"I finally cracked it," Steve Jobs told his biographer Walter Isaacson just months before his death. He was referring to the design and functionality of television, something Jobs had long wanted his company to reimagine.

In the official biography of the late Apple founder that came out today, one of the last topics discussed before Isaacson touches on Jobs' summer 2011 resignation is how he had hoped to revolutionize the television set.

"I'd like to create an integrated television set that is completely easy to use," Jobs said. "It would be seamlessly synced with all of your devices and with iCloud. It will have the simplest user interface you could imagine."

Apple is believed to already be building prototypes of such a television set, according to an analyst at Piper Jaffray. The TV is expected to hit the market sometimes next year, although probably a bit later than previous estimates.

The idea that an Apple-branded HDTV set is in the product pipeline has been the subject of rumors for a few years. Apple patents and sources at some of the company's suppliers have fueled speculation since at least 2008. In August, one Wall Street Analyst predicted that three Apple HDTVs would be on the market as soon as March 2012.

Trends Already Underway: Social TV and Second Screen Apps

An Internet-connected television set that syncs across devices is an idea that would fit quite nicely with some trends that are already underway. With or without Apple's help, consumers are supplementing the television-watching experience by discussing episodes via Twitter and Facebook, browsing the Web and even checking into TV shows.

To an increasing extent, they are doing all of this from their smartphones and tablets, a huge number of which happen to be iPhones and iPads. The growing trend of second screen apps is one we've been watching closely this year. Apple already enjoys huge success in the markets for second and even third screens. Why not take on the first screen next?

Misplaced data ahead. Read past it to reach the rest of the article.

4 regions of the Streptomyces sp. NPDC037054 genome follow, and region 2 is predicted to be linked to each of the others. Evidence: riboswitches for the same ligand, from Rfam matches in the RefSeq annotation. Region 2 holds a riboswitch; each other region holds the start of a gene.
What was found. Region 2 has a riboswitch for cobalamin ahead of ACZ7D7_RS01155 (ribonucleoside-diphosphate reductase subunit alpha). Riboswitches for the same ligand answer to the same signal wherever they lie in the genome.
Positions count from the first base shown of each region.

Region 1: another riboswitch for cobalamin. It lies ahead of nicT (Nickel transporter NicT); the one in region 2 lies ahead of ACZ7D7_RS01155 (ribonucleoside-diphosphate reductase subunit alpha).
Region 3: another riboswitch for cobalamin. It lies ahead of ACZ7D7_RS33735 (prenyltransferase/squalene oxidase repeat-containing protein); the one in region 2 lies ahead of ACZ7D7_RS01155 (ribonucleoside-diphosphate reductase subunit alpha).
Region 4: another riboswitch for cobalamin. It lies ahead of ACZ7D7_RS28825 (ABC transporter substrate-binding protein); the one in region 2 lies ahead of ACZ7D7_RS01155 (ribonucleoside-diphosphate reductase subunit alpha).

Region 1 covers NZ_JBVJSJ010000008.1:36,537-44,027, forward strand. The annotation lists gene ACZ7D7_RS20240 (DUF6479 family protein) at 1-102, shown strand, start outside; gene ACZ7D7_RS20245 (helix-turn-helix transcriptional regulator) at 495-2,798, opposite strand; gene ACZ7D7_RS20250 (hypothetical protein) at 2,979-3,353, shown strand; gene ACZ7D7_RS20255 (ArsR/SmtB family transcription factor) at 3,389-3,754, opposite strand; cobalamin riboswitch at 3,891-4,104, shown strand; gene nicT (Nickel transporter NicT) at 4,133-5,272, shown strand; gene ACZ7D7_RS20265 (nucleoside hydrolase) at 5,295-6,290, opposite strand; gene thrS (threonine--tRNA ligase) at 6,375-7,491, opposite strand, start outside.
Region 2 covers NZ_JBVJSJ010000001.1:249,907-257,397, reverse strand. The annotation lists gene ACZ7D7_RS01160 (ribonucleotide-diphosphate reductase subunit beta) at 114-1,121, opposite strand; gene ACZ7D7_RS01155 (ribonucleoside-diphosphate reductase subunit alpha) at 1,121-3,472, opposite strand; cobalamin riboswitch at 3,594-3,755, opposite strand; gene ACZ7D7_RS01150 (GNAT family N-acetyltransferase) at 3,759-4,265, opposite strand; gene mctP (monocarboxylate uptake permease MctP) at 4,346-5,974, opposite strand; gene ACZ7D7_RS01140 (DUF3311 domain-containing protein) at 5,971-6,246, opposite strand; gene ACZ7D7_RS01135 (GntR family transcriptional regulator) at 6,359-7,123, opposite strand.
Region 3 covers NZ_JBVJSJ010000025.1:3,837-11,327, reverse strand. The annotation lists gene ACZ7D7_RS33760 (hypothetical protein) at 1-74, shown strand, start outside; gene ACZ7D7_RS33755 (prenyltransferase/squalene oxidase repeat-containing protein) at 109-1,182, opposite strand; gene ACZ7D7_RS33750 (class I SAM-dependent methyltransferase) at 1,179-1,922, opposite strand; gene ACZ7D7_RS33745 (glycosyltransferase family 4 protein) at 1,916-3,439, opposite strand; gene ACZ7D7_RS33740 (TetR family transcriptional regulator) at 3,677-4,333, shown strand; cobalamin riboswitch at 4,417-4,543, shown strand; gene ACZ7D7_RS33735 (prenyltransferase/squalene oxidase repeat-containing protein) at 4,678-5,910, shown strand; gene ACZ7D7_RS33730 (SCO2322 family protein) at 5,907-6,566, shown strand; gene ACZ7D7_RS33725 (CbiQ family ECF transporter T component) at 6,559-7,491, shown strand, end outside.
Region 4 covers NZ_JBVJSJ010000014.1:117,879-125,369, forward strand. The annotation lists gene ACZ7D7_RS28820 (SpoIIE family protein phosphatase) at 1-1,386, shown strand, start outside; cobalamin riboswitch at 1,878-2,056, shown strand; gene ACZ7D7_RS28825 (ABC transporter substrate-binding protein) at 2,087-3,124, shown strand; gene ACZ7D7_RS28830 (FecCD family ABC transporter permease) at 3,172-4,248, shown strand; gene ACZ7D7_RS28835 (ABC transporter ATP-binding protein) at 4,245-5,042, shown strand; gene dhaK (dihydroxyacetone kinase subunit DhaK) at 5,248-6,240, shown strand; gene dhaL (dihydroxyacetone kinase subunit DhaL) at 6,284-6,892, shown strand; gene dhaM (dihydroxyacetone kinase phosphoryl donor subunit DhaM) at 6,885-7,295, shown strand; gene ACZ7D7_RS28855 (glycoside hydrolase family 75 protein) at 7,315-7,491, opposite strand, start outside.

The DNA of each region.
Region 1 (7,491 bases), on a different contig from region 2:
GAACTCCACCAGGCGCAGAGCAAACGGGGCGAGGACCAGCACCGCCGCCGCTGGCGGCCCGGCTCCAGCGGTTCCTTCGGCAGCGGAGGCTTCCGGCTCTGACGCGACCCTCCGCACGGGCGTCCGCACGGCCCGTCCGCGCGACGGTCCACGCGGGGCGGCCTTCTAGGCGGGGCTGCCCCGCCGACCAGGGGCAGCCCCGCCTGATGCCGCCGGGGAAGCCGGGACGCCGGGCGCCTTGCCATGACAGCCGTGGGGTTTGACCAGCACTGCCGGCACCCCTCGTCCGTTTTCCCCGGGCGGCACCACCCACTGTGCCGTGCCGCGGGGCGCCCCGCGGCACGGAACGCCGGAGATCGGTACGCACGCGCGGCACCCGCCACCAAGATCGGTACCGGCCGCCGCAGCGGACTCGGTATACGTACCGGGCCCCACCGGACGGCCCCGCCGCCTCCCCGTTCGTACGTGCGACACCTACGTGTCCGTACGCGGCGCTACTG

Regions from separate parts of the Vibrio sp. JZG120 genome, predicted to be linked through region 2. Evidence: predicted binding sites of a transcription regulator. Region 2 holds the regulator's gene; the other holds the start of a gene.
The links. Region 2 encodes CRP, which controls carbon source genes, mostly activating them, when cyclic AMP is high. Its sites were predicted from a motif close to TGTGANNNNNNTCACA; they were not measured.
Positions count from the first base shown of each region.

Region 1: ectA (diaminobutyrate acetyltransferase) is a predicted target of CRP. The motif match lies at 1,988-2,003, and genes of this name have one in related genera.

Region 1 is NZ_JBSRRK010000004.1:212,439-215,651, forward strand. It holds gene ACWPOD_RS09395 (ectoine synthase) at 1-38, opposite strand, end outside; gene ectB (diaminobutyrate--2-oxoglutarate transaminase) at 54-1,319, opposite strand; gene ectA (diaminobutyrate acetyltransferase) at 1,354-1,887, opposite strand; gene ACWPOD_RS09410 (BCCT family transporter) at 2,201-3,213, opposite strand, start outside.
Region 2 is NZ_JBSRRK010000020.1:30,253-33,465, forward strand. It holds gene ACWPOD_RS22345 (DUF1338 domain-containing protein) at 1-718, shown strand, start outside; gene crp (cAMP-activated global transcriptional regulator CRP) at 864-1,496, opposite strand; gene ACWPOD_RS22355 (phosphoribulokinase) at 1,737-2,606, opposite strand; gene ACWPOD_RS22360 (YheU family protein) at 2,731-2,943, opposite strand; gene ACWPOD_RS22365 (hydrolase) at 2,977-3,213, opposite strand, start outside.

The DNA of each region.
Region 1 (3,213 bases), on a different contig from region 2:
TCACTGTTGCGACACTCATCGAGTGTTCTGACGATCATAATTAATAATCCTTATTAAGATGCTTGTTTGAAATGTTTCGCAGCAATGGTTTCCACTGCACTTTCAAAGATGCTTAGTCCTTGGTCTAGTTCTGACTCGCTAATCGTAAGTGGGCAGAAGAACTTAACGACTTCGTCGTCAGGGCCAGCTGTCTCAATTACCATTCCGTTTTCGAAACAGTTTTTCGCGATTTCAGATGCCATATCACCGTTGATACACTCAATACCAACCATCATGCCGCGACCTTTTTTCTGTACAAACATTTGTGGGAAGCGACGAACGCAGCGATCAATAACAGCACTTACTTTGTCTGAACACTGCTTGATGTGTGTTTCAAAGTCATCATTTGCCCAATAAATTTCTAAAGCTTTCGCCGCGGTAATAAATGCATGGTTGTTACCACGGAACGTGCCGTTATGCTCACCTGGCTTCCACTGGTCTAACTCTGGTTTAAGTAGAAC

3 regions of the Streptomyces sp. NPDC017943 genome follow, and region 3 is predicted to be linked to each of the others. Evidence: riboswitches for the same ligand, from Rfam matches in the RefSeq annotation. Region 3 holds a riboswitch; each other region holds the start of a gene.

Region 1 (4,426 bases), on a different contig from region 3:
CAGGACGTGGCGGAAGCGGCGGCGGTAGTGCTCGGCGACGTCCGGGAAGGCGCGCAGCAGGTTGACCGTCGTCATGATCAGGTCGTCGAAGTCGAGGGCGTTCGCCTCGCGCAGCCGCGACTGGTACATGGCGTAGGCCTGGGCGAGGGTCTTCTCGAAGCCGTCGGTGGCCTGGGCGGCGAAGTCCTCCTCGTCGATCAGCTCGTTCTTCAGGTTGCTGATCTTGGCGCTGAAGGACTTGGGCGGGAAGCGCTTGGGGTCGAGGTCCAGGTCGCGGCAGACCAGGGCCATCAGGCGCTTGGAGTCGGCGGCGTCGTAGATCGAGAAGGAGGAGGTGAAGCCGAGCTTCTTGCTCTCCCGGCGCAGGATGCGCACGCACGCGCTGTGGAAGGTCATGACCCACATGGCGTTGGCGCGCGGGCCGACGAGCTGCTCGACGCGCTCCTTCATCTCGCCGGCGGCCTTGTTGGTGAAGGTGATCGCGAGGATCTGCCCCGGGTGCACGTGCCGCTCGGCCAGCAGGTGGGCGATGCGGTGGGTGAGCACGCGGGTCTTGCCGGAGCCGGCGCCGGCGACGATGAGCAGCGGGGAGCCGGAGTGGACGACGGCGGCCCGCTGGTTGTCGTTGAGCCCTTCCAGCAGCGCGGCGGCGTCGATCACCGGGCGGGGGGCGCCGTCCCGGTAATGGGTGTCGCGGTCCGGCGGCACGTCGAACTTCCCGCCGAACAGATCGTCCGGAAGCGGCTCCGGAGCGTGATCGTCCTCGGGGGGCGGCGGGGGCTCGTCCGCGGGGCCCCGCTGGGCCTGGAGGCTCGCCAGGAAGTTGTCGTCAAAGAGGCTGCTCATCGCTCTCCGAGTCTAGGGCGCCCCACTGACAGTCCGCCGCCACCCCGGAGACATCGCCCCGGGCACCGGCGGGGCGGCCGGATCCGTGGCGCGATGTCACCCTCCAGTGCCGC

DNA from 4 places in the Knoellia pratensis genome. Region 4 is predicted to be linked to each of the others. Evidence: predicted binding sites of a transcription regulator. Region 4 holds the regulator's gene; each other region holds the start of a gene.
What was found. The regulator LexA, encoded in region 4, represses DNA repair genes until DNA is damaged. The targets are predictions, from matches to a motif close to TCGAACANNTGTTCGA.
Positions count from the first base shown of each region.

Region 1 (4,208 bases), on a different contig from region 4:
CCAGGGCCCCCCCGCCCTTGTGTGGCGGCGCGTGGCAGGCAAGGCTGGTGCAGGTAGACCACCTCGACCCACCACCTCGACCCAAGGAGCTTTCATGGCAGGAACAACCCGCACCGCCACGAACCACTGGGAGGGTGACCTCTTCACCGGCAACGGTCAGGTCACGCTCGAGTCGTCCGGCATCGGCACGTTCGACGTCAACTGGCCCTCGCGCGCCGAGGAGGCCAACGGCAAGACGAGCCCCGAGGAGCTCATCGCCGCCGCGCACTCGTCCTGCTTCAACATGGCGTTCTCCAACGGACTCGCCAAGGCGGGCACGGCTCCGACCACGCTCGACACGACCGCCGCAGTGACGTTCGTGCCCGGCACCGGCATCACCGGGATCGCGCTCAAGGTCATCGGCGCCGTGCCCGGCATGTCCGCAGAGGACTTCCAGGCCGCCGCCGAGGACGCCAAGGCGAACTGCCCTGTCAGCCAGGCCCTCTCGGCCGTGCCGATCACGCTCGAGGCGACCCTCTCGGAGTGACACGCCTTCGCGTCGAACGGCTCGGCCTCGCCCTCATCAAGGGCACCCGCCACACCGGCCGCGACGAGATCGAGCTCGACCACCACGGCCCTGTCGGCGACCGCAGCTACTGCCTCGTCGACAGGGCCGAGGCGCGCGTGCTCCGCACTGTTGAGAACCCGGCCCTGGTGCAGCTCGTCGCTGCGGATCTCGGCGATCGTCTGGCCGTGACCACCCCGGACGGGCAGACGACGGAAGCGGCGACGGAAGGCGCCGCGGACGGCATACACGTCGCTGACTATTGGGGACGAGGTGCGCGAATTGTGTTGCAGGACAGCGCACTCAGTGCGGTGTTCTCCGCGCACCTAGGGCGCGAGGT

Early adopters and cord cutters are enamored with Web-connected set top boxes like Roku, Boxee Box and Apple's own "hobby" product, the Apple TV. Yet even as cable subscriptions have started to drop, these types of Internet-only options have yet to take off in a big way among consumers. That's where Internet-connected television sets come into play, offering both Web content and live TV content in one interface. There are already a number of such TVs on the market. If anybody can take this existing concept, slap an amazing UI on it and end up popularizing it, it's Apple.

Siri: Coming to a TV Near You?

For hints about what an Apple-branded TV set might include, look no further than Apple's last few releases. That it will run some flavor of iOS is a given. Jobs himself said that it would integrate with iCloud, as the Apple TV set-top box already does.

If the positive, albeit very early response to Siri is any indication, voice-controlled computing appears to working for Apple. One can imagine Siri-style voice commands being included in an iOS-powered television set. "I want to watch X-Men: First Class," you might say as you sit down on the couch with a bag of popcorn.

If the movie isn't available via your pay TV service at the moment, your TV could fire up Netflix and start streaming. Knowing Apple, the television's UI probably wouldn't be shy about nudging consumers to buy content from the iTunes Store.

A hand-held remote control is still ideal for browsing through content selections and apps on a big screen, but searching can be more cumbersome. Even the most well-designed tools for searching Web content on a TV set (Boxee's remote control comes to mind) could have less friction. For certain things, voice control could be the way to go.